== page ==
In 2016, The Center for Community Solutions released a report on syringe services programs (SSPs) in Ohio, which provided information on the programs that existed at that time, including those developed in response to the state’s 2015 change in regulations authorizing the programs.[1] Syringe services programs prevent the spread of HIV and hepatitis C by providing sterile equipment to people who inject drugs, as well as safe disposal for used injection supplies. The programs also frequently offer HIV and hepatitis C screening, wound care, fentanyl testing strips for overdose prevention and naloxone for overdose reversal, and connections to other programs and services for clients. In 2016, only six Ohio cities or counties operated SSPs: Cleveland (1995), Columbus (2016), Cincinnati (2014), Dayton (2015), Portsmouth (2011) and Gallia County (2016).

Syringe services programs prevent the spread of HIV and hepatitis C by providing sterile equipment to people who inject drugs, as well as safe disposal for used injection supplies.

Over the last two years, Ohio has made progress in improving the availability of syringe services. In response to rising HIV and hepatitis C rates, 10 additional programs were created.[2], [3] The Ohio Department of Health (ODH) filed a Determination of Need with The Centers for Disease Control and Prevention, which allow federal Health and Human Services dollars to be used to support SSPs.[4],[5] The Determination of Need became effective in July 2018 and ODH promptly released the first state request for proposals (RFP) inclusive of SSP sites ― in this case for HIV prevention services. Considering health policies impacting SSPs, the Ohio Addiction Policy Inventory and Scorecard: Overdose Reversal and Other Forms of Harm Reduction was released, identifying opportunities to improve SSP access.[6] At the community level, multiple conferences have been held to raise awareness of harm reduction services and share best practice models among Ohio program planners as syringe services continue to develop.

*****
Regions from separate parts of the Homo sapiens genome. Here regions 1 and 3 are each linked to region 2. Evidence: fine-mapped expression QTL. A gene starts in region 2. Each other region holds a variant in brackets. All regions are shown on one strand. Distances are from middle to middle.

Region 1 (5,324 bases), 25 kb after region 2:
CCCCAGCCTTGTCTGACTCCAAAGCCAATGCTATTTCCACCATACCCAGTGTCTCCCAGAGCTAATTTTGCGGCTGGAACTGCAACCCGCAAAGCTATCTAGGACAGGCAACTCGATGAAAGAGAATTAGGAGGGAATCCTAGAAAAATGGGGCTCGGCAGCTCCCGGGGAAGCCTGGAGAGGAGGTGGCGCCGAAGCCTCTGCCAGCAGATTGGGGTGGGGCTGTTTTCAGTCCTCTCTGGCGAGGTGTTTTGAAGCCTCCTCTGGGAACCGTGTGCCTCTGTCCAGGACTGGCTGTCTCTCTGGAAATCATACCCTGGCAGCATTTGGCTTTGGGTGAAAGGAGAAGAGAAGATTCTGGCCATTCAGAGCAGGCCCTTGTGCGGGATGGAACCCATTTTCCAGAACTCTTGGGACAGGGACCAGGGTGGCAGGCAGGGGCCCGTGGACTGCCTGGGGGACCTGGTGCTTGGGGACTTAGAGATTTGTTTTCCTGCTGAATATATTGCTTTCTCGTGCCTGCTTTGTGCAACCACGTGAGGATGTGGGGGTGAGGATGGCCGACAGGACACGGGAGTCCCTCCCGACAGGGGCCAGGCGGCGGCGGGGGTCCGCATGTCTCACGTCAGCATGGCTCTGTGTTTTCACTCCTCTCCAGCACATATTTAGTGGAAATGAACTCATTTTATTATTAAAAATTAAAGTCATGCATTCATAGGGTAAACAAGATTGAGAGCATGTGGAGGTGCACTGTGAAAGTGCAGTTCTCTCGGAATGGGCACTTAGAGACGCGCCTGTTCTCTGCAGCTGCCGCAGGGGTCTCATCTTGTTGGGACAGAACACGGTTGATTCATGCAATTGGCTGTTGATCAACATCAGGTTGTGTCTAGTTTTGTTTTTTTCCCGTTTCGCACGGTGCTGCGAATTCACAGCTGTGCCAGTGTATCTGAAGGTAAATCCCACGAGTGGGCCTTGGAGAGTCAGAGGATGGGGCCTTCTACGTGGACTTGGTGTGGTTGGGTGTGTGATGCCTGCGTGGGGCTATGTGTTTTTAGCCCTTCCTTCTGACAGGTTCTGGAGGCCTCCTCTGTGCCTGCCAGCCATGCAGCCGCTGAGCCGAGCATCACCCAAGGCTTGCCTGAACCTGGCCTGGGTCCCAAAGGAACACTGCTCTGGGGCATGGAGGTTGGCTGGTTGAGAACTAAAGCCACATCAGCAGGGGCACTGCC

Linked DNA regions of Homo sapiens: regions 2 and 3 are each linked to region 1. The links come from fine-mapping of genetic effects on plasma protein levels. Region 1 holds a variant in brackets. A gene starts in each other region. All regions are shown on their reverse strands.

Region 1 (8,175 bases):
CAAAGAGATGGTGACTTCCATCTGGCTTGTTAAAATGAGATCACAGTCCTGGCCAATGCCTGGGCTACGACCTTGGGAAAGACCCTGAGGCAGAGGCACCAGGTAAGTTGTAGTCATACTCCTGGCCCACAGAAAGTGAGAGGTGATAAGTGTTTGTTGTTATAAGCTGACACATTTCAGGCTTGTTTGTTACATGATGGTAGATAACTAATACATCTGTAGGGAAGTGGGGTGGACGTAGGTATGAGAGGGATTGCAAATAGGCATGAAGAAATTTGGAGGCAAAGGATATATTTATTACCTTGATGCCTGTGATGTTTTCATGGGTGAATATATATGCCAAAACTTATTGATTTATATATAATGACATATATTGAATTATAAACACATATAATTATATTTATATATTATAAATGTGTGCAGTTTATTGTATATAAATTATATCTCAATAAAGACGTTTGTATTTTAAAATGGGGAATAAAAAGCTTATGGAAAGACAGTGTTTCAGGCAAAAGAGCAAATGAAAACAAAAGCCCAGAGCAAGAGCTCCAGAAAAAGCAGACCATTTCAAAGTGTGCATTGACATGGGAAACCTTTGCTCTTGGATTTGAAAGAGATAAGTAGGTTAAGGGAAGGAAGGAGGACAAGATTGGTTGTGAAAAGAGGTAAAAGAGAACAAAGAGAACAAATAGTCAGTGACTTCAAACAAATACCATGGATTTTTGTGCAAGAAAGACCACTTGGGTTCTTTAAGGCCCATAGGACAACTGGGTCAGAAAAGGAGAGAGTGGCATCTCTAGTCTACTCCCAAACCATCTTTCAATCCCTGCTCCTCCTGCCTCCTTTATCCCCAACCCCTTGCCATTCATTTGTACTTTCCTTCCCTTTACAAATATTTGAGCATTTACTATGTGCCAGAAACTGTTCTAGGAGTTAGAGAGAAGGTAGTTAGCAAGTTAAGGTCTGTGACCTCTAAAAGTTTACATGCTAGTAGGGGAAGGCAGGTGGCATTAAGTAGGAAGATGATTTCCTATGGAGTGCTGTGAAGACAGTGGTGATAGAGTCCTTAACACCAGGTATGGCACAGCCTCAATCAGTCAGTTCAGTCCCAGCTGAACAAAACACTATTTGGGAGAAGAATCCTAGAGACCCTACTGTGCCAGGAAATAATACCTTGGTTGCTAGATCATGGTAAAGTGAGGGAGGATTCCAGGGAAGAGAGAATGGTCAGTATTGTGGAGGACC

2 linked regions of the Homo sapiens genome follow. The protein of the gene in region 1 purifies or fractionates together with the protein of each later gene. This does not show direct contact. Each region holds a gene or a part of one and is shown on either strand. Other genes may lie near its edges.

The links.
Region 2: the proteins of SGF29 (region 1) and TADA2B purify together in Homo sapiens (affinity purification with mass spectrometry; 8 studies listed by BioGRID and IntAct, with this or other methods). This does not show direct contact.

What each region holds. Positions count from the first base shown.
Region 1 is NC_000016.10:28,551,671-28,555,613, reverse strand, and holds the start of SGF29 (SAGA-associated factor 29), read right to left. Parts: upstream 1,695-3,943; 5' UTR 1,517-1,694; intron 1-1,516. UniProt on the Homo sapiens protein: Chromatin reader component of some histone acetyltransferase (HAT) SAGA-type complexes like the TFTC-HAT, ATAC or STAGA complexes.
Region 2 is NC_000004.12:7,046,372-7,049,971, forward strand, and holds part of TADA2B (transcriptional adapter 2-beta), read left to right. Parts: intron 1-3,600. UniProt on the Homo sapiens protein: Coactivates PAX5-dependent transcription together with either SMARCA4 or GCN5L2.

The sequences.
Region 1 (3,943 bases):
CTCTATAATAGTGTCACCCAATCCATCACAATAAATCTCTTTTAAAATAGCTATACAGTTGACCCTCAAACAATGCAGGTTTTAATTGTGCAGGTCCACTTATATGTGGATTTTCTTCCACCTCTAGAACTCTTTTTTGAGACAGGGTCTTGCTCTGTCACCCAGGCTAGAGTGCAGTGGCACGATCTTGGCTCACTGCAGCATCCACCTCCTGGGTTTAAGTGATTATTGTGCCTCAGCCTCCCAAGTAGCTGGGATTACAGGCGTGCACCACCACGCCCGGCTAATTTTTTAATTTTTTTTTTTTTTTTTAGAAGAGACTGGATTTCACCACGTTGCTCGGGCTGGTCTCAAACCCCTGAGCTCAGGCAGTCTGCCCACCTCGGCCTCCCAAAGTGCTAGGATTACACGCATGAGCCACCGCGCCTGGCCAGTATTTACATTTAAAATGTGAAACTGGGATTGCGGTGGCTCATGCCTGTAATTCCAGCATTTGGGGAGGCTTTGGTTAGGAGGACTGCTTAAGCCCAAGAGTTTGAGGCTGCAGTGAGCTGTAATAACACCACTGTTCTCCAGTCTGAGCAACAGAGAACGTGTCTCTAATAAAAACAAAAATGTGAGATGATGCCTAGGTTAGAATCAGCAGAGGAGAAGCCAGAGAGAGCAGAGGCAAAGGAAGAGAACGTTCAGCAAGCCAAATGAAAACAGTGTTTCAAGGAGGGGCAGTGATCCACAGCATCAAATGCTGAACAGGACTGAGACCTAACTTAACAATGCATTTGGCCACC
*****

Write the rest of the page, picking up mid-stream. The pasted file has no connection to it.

Considering health policies impacting SSPs, the Ohio Addiction Policy Inventory and Scorecard: Overdose Reversal and Other Forms of Harm Reduction was released, identifying opportunities to improve SSP access.


Profiles of New Programs in Ohio